On March 4, 2014, Andrew Hirschfield, the Deputy Commissioner For Patent Examination Policy, released a “Memorandum” entitled “Guidance for Subject Matter Eligibility Analysis Of Claims Reciting Or Involving Laws of Nature/Natural Principles, Natural Phenomena, And/Or Natural Products” in view of the Myriad and Mayo (“Prometheus”) Decisions. (A copy is available at the end of this post.) The Guidance is intended to “assist examiners in determining whether a claim reflects a significant difference from what exists in nature and thus is  eligible, or whether a claim is effectively drawn to something that is naturally occurring, like the claims found ineligible by the Supreme Court in Myriad.” The Guidelines include a number of examples, including the analysis that is to be followed in deciding if they meet or do not meet the exceptions to s. 101.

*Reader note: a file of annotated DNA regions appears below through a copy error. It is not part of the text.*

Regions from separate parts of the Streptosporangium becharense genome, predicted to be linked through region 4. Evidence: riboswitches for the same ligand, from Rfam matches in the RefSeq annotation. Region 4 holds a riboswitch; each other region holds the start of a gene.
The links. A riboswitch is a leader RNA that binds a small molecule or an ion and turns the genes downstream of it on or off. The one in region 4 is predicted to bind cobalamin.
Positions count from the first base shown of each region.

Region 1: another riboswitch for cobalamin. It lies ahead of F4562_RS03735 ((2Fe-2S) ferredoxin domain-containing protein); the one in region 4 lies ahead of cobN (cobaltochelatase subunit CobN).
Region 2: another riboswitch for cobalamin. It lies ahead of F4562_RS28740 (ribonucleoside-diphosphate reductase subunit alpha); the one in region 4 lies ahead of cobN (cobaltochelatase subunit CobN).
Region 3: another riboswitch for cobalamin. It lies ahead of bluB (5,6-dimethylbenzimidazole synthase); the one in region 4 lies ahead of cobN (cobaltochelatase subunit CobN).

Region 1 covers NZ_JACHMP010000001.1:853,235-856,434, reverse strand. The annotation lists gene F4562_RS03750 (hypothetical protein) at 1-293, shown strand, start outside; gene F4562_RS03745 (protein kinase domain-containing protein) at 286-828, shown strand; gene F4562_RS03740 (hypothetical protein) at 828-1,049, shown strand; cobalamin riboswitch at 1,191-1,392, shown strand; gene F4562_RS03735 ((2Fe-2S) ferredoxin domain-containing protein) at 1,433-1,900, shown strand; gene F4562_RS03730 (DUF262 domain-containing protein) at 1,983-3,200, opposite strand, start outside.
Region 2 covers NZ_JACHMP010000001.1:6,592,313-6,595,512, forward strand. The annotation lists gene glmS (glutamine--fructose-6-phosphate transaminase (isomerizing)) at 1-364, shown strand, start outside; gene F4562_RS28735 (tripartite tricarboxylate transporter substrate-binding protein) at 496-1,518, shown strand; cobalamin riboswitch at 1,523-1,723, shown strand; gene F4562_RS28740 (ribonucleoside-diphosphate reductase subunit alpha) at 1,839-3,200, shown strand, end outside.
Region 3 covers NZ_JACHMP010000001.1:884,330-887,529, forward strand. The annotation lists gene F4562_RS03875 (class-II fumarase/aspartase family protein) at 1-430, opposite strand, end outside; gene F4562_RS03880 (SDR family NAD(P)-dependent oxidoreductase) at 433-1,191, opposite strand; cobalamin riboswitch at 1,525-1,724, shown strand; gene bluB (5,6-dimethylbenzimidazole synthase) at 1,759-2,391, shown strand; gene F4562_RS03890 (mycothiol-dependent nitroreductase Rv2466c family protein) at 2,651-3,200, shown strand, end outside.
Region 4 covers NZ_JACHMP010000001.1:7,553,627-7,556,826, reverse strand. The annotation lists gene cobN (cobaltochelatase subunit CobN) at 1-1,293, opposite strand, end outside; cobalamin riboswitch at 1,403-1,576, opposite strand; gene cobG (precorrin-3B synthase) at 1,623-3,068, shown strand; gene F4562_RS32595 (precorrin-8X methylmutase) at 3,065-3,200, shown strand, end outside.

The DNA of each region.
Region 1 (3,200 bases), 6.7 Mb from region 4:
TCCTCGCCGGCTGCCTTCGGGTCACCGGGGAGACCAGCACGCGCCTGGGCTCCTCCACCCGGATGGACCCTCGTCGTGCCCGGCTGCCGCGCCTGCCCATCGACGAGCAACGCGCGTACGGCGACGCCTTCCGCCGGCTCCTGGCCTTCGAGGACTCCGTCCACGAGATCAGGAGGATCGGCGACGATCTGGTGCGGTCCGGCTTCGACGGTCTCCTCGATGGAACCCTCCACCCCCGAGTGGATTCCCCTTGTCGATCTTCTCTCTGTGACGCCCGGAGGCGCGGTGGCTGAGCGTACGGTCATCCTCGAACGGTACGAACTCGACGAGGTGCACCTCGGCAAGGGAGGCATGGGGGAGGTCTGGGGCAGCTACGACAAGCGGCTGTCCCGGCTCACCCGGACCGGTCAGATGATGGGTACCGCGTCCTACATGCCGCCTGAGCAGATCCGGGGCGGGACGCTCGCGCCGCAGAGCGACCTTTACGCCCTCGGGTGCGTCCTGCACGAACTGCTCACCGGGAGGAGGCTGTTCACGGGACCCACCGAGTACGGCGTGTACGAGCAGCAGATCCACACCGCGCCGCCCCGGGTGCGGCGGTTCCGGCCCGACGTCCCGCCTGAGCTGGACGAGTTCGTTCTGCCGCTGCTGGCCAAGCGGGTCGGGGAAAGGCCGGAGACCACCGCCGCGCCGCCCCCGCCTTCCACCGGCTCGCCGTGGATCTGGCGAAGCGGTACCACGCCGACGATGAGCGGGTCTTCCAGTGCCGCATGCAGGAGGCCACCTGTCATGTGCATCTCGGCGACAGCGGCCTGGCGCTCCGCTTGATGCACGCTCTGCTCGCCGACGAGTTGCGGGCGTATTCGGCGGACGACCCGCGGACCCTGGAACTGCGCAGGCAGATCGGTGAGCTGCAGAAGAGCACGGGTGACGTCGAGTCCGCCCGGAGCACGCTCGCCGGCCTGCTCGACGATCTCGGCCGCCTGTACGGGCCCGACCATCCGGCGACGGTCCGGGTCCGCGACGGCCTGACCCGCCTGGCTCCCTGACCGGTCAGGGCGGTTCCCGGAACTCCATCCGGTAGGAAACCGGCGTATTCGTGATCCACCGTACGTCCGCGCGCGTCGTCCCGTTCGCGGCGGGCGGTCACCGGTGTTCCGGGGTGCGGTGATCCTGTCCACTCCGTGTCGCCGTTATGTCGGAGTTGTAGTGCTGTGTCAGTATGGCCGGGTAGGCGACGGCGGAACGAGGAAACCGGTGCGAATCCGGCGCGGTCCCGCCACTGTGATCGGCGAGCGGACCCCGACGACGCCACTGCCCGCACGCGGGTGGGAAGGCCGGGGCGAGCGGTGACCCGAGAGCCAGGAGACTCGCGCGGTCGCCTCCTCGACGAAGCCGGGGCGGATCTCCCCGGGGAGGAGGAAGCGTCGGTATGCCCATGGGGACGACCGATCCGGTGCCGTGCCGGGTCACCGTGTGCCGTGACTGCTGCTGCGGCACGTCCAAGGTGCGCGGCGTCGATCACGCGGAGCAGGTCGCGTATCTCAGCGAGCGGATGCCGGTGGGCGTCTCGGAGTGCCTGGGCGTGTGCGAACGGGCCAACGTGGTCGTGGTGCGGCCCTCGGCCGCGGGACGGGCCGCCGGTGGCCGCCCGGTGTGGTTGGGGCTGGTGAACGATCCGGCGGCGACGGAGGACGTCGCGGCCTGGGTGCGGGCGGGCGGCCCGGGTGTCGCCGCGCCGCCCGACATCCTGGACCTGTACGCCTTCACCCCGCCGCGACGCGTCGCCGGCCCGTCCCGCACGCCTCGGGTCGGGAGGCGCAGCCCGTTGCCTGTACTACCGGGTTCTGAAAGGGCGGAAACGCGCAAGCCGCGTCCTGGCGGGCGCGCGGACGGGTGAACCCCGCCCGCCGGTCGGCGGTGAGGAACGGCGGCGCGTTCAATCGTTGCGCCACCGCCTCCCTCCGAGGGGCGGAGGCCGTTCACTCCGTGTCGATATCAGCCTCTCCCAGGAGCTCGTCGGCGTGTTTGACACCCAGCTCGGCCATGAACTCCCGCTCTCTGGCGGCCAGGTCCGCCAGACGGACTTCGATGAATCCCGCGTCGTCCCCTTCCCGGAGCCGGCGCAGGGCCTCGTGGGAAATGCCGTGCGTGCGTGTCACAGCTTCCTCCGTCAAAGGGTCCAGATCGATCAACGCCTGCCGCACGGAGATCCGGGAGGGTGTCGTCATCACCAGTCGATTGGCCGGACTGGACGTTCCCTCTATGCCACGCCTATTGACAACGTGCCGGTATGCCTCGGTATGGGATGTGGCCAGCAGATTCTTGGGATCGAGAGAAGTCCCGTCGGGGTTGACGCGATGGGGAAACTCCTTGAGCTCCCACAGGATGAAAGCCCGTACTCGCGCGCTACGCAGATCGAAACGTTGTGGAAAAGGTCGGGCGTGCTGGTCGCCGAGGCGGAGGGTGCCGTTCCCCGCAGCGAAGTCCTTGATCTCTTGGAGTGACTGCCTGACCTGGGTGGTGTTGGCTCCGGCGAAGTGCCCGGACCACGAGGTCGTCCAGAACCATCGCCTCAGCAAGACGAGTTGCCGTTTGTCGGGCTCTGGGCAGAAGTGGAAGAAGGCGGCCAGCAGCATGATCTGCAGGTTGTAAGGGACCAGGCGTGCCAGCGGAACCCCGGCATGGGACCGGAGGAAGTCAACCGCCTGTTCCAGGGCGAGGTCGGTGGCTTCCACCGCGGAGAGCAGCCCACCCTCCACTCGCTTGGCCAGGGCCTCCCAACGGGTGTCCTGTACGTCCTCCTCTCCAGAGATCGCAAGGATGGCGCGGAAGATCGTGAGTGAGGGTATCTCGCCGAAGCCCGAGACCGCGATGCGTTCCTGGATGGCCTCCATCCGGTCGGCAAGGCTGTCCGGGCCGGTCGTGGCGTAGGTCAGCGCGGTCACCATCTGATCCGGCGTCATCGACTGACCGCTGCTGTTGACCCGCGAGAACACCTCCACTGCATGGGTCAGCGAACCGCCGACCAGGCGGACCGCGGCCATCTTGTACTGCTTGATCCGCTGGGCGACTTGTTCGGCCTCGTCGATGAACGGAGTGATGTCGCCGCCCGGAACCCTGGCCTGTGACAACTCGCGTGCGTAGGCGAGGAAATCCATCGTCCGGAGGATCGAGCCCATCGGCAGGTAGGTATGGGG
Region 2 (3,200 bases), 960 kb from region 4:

The Guidelines do not apply to the examination of claims reciting an abstract idea, which are to be analyzed using MPEP c. 2106(I). However, the examples in these Guidelines include the analysis that Judge Lourie applied to conclude that claim 1 of the Myriad ‘857 patent was patent-ineligible as an abstract idea. Interestingly, these Guidelines do not include an analysis of claim 2 of the ‘857 patent which was directed to a method for diagnosing a predisposition to develop cancer by comparing the sequence of a subject’s BRACA1 DNA to a reference sequence and determining if there were alterations in the subject’s DNA sequence. The Office seems to want to ignore not only that “comparing and concluding claim” but also do not provide an analysis of any simple “If marker A, the disorder B” claim, such as the claim analyzed, and found wanting by Justice Breyer in the “Metabolite Dissent.” (Judge Rader’s criticism of that “dissent” is reproduced in my recent post noting the 5th birthday of this blog.)